We as caregivers are very excited as we await our young children to begin communicating with us, it is usually a big step for every child and also for the parent. language development in children is a milestone.
below are the stages
Stage 1: Crying (birth- 8 weeks)
• The first vocalization made by an infant at birth is a cry.
• An infant will cry in a different way when wet, hungry, thirsty ,lonely, stressed ,threatened and uncomfortable
• Sensitive mothers are able to interpret their babies cry according to their needs.
Stage 2: Cooing (8-20 weeks)
Infants begin to produce other sounds at different pitch this marks the cooing stage.
It Mostly involve repetition of vowel sounds e.g. aaaaa, eeeee, ooooo, iiiii, uuuuu
During cooing, the child begins to manipulate their tongue and mouth inproducing sounds
Caregivers should encourage infants to coo more.
Stage 3: Vocal play (gurgling)-16-30 weeks
• This is a quiet, pleasant and repetitive vocalization
• It is characterized by contnious production of consonant like sound varried vowels and nasal sounds like /m//h/
• They produce sounds like: gee, ghhh
• A child at this language stage is seen to explore intonation, stress, repetition and to be playing with his vocals
Stage 4: Babbling (25-30weeks)
• In this stage infants produces repetitive syllable such as: ba-ba-ba, ma-ma-ma etc.
• This is the first vocalization that resembles human speech.
• As children pull themselves into standing positions they become capable of using vocalisations to express emotions.
• The late babbling stage is characterized by more complex syllable combinations (ma-da-ga-ba)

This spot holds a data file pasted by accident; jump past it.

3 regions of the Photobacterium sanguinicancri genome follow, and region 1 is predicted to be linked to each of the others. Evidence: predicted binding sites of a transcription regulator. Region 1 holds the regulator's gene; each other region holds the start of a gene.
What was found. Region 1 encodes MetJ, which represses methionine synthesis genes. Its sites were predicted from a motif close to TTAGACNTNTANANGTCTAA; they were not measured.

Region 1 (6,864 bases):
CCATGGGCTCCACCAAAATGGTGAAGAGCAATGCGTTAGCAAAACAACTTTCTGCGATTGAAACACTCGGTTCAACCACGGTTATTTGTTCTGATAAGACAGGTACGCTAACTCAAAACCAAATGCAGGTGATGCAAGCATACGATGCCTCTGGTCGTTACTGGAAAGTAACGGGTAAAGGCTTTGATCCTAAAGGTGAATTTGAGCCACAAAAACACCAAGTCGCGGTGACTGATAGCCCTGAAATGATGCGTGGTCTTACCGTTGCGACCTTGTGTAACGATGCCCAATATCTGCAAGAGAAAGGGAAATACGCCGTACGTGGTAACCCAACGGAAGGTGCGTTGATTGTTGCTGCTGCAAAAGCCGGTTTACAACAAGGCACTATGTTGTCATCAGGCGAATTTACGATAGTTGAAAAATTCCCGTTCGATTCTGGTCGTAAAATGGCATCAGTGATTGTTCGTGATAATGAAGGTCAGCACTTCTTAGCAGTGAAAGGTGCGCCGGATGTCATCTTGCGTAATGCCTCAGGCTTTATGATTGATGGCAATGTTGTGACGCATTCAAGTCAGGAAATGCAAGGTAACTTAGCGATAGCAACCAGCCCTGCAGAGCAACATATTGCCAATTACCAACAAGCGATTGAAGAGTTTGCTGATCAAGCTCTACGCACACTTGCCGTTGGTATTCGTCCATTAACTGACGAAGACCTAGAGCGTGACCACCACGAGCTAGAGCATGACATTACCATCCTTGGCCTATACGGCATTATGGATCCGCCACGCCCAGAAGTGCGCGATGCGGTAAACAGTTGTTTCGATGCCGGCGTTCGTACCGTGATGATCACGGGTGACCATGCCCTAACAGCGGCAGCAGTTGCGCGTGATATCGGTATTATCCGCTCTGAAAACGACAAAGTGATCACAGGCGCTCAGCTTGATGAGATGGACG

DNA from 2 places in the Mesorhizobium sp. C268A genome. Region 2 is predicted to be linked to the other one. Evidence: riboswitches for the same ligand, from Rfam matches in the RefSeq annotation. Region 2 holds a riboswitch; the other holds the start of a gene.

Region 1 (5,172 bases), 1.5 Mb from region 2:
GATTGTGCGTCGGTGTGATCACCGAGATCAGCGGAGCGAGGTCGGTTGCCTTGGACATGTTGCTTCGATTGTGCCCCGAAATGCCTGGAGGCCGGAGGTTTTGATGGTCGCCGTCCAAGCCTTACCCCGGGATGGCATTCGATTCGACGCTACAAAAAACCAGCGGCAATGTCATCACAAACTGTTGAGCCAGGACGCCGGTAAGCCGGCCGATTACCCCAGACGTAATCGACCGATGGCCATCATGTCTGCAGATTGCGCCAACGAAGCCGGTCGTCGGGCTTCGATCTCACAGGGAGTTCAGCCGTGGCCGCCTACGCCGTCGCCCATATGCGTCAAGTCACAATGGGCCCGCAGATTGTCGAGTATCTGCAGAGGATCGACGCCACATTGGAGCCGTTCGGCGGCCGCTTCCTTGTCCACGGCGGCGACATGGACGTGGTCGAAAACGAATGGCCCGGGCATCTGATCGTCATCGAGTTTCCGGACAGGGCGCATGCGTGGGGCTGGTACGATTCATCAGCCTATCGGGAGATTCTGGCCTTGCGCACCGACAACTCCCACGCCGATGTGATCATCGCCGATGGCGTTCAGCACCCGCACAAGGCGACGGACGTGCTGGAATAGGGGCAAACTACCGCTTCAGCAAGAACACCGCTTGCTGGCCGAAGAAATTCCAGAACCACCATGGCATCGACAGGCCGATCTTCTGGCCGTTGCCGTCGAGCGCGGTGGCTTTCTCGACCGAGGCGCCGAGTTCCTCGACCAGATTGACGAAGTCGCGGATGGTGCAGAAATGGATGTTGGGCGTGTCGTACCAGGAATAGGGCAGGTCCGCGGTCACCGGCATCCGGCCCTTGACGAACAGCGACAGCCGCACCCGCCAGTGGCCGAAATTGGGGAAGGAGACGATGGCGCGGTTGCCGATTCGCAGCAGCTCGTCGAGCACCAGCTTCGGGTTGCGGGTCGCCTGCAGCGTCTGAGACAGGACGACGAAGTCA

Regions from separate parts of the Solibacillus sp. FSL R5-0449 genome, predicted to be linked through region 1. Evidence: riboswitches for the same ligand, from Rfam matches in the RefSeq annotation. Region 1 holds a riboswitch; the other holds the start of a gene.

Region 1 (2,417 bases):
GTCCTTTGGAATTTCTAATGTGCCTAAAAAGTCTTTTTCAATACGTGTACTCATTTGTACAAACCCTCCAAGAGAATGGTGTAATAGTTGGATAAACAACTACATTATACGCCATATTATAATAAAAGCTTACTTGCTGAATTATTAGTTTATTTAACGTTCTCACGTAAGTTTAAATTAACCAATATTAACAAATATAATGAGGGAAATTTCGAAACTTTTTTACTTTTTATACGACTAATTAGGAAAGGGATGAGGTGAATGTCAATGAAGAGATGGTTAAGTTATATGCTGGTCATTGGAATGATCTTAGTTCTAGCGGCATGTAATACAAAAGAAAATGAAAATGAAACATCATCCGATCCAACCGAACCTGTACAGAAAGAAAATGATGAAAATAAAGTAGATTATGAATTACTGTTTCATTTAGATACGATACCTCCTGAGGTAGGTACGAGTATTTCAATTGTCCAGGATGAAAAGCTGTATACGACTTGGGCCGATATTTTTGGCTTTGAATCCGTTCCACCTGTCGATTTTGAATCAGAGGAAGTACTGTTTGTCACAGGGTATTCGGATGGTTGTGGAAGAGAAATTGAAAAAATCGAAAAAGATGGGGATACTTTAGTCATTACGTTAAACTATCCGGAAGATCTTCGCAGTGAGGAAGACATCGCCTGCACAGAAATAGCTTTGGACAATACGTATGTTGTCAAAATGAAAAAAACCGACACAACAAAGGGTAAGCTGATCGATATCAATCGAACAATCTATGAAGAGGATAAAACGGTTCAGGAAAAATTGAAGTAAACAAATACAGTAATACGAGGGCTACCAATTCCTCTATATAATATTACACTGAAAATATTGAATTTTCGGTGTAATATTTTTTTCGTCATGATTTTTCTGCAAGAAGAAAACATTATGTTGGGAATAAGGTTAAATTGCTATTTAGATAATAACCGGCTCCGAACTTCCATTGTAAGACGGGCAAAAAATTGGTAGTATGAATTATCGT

• Adults should respond positively to improve babbling.
A. LINGUISTIC STAGE
• It happens when the child is able to use words. And the words spoken are those words spoken by an adult e.g Nouns
• Stage one: The one Word Stage (9-13 months)
• The first words produced are usually nouns in which single terms are uttered for everyday objects like: Milk, Spoon, Cat or utter names like: Mum
• For example: Baba my mean: Father, the seat of a father, the coat of a father
• The word may also stand in place of question, statement, command.
• For example: a child may utter milk to mean may I have some milk
• This stage is also called holophrastic stage meaning a single form functioning as a phrase or a sentence.
Stage two Telegraphic stage (30 weeks)
• Children combine words into primitive sentences.
• These sentences are not grammatically correct, they lack articles, prepositions, conjunctions e.g. mama milk, baba home, Jane school teacher, dada come food.
• These statements carry an extended meaning e.g. mama milk may mean Mum I want milk or Mum milk is pouring down.
• These sentences are called telegraphic sentences since they are similar to telegram sentences which lack some words.
• Adults receiving the message have to fill some words to understand the meanings.
Stage 6: Symbolic language stage (2-5 years)
• The young child gains the ability to mentally represent the object that is not present.
• The child is able to link the word’ cup’ with the object (cup), he is able to talk about the cup in its absence
• The association of specific words (labels) with objects and actions in their environment is known as the process of symbol formation
• Gestures will be used in place of words to refer to objects, actions, events/ requests
Stage 7: Socialized language (5-6 years)
• It is the language involving interaction with other children or peers. The language is in the socio-cultural context of a child’s exposure.
• The child’s language has expanded grammatically and they tend to acquire most of the adult language
• Children seem to be more interested with each other as they play and communicate.
Stage 8: Adult language (6-8 years)
• A child’s language follows the same route as that of a grown up. The child here has to socialize in the use of language and is ready to join elementary school.
• Speech is more or less similar to those of adults they have more vocabulary and children are more creative.
• A child makes deliberate efforts to avoid making mistakes in the sound, form, meaning and use of langauge